Another reason is play in steering joints .

Death wobble is drastic toe in toe out harmics twanging throughout the entire front end picture the tires spring boarding of a spring. This motion possibly kicked of by a pogo sticking rear shock transfered through a out of balance tire out through track bar that has just alittle to much free play.
Thats why many have a hard time tracking down the root causes even shops

Whats the topic again

Its good to see theres good info here even if jaded or am I jaded
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  #20  
Old November 23rd, 2020, 08:07
SchlimgenMatt SchlimgenMatt is offline
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Re: Installing the Rocky Road OTT Steering

Soo The question is.. do I install it or scrap it? I'm leaning towards installing, since I already own it and can't get any money for it.. or is it a waste of time and should I go spend the money on the currie system?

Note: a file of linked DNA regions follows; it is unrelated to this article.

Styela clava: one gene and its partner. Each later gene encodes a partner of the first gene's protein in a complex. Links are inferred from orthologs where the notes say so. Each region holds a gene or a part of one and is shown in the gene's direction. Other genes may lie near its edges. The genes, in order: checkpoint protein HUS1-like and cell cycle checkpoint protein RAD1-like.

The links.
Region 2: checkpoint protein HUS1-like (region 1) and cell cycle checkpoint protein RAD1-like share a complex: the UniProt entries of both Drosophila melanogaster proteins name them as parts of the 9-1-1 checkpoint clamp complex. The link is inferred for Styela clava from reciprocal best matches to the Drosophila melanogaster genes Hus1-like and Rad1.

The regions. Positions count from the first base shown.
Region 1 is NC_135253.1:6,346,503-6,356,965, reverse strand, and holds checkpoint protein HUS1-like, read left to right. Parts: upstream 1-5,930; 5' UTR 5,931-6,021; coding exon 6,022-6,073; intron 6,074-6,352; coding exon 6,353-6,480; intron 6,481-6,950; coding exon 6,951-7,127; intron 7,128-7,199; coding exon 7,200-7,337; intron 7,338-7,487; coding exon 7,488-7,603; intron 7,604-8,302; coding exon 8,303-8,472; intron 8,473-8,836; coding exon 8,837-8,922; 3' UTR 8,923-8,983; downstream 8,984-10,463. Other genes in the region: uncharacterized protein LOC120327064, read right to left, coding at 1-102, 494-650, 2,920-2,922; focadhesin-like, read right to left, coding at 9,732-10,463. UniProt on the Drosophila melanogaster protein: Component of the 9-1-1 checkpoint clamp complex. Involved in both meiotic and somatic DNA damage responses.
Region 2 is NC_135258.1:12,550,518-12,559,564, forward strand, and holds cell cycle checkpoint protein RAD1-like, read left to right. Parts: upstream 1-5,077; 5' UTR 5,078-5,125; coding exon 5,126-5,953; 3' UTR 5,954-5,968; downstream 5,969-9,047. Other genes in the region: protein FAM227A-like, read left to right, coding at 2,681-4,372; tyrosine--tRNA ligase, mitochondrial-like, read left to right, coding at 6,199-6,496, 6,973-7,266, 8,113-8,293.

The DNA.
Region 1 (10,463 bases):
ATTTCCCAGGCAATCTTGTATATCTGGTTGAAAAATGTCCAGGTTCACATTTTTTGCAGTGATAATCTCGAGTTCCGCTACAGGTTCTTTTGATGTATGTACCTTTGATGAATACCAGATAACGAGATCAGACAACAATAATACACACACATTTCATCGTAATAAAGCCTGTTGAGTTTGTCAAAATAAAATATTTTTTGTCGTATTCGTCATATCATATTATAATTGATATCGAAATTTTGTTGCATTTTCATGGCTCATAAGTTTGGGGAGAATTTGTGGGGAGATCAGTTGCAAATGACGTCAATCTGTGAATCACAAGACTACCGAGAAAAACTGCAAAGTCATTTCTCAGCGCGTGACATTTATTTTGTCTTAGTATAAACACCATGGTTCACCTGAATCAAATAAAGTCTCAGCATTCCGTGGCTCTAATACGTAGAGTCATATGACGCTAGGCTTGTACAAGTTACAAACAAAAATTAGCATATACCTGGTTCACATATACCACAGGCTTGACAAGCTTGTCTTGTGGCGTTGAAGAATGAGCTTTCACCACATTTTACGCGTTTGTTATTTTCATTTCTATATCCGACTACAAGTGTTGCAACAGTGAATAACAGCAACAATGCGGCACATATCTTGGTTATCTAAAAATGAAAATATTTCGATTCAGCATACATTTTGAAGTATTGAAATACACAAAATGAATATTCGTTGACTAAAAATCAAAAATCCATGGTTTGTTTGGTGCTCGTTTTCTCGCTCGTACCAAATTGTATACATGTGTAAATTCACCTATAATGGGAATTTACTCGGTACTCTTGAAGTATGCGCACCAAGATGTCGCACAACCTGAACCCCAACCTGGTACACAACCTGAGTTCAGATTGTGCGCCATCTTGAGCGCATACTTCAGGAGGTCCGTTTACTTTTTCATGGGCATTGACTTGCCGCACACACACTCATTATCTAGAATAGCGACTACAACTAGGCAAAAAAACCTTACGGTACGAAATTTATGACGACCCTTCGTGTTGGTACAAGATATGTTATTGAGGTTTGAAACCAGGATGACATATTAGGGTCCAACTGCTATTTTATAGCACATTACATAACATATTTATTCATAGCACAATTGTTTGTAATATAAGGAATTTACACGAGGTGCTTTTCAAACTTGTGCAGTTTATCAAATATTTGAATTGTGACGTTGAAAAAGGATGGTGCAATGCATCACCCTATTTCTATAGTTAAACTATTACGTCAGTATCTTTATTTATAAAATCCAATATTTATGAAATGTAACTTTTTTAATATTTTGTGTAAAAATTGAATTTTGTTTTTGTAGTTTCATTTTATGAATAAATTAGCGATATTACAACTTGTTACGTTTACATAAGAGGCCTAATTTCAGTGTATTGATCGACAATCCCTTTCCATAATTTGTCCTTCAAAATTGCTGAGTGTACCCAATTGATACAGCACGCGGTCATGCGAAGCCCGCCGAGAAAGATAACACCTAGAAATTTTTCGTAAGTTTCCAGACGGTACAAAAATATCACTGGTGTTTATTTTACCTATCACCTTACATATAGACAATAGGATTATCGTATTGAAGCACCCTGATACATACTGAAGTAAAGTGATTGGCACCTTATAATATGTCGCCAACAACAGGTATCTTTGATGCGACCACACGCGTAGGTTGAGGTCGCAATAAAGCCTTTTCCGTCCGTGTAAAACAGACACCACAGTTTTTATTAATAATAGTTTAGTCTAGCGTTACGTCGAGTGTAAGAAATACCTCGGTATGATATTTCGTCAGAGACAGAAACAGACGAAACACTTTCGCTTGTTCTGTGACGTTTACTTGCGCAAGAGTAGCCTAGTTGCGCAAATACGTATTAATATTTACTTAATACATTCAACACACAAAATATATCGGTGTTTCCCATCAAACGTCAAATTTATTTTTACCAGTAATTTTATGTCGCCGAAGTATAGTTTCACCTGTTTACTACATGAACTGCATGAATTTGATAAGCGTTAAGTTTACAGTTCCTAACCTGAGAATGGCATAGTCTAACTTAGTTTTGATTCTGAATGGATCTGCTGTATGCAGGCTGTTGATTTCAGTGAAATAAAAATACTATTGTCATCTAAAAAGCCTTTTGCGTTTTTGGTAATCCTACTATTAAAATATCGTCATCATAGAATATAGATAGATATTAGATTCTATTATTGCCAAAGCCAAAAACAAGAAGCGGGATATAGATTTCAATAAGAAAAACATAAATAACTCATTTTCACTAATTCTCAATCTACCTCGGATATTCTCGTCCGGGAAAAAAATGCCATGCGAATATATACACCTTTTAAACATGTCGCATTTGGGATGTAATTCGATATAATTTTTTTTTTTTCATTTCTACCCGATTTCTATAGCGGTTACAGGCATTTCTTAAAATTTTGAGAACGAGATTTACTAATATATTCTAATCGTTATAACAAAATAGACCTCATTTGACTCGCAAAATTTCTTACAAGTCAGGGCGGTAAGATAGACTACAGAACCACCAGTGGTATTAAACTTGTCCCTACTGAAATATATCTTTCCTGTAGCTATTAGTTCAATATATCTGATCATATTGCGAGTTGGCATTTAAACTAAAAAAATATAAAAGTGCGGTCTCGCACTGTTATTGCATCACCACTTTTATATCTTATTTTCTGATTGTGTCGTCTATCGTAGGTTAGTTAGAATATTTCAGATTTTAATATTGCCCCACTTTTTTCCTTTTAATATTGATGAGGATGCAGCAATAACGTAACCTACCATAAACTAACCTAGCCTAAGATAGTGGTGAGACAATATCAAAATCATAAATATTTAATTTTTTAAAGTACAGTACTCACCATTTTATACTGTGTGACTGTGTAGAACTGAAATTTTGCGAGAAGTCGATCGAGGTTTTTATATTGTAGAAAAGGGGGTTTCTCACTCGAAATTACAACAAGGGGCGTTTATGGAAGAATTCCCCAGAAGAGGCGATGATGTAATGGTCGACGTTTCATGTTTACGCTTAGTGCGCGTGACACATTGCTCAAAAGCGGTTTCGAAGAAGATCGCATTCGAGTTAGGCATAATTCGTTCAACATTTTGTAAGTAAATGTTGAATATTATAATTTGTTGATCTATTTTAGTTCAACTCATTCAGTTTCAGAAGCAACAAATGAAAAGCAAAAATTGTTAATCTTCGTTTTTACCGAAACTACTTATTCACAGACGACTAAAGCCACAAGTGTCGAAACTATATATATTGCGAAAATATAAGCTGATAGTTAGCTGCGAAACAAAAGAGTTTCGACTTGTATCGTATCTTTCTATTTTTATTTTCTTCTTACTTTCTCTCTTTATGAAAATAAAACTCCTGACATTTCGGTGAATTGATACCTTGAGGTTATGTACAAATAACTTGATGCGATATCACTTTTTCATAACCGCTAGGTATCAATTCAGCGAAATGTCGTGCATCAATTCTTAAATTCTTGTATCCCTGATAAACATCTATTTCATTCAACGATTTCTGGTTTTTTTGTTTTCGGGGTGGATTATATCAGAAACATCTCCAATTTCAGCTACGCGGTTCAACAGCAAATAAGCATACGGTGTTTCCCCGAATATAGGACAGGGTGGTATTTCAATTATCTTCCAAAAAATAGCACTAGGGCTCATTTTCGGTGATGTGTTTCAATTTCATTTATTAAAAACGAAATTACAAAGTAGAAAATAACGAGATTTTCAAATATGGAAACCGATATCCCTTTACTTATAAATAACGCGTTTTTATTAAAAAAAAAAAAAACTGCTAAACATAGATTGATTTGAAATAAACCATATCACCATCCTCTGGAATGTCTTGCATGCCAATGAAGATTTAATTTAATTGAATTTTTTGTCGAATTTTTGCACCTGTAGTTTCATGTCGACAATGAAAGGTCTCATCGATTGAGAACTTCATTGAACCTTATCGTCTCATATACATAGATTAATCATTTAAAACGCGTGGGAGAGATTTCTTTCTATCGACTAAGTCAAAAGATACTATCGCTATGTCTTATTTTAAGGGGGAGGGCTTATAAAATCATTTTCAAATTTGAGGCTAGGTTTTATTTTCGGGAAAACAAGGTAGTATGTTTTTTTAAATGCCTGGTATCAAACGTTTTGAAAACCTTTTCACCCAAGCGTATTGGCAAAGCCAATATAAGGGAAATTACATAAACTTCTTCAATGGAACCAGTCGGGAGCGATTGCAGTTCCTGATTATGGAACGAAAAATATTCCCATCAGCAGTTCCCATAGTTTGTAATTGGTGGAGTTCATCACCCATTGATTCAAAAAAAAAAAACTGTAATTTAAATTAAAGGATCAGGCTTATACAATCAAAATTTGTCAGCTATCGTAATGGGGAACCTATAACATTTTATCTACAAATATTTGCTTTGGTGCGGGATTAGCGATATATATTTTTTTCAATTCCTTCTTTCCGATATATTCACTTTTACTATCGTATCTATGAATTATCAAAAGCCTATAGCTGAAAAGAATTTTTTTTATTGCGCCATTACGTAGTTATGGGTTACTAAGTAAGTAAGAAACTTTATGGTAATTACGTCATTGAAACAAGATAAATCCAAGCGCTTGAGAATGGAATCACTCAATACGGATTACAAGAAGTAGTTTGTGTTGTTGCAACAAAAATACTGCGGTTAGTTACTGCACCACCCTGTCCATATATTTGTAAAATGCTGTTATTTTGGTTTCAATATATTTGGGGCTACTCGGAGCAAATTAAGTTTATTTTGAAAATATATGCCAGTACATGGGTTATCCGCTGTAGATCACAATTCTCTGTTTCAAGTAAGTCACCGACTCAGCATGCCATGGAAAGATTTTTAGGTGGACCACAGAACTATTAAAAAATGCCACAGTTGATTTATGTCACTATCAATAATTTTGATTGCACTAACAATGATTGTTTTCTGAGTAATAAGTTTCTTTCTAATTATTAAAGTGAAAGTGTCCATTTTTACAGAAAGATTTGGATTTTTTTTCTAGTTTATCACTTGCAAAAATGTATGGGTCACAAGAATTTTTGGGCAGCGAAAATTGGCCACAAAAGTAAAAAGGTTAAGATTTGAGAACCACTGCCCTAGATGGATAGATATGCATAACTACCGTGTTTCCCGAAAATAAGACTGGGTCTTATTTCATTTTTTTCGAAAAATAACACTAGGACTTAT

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  #21  
Old November 23rd, 2020, 08:26
RCP Phx RCP Phx is offline
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Re: Installing the Rocky Road OTT Steering

I definitely would not install it other wise you will be taking it back off for something that's correct. I have the Currie set-up and it works great.
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  #22  
Old November 23rd, 2020, 09:11
SchlimgenMatt SchlimgenMatt is offline
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Re: Installing the Rocky Road OTT Steering

I just wanted to say thanks to all of you for your time and assistance. Yall are awesome!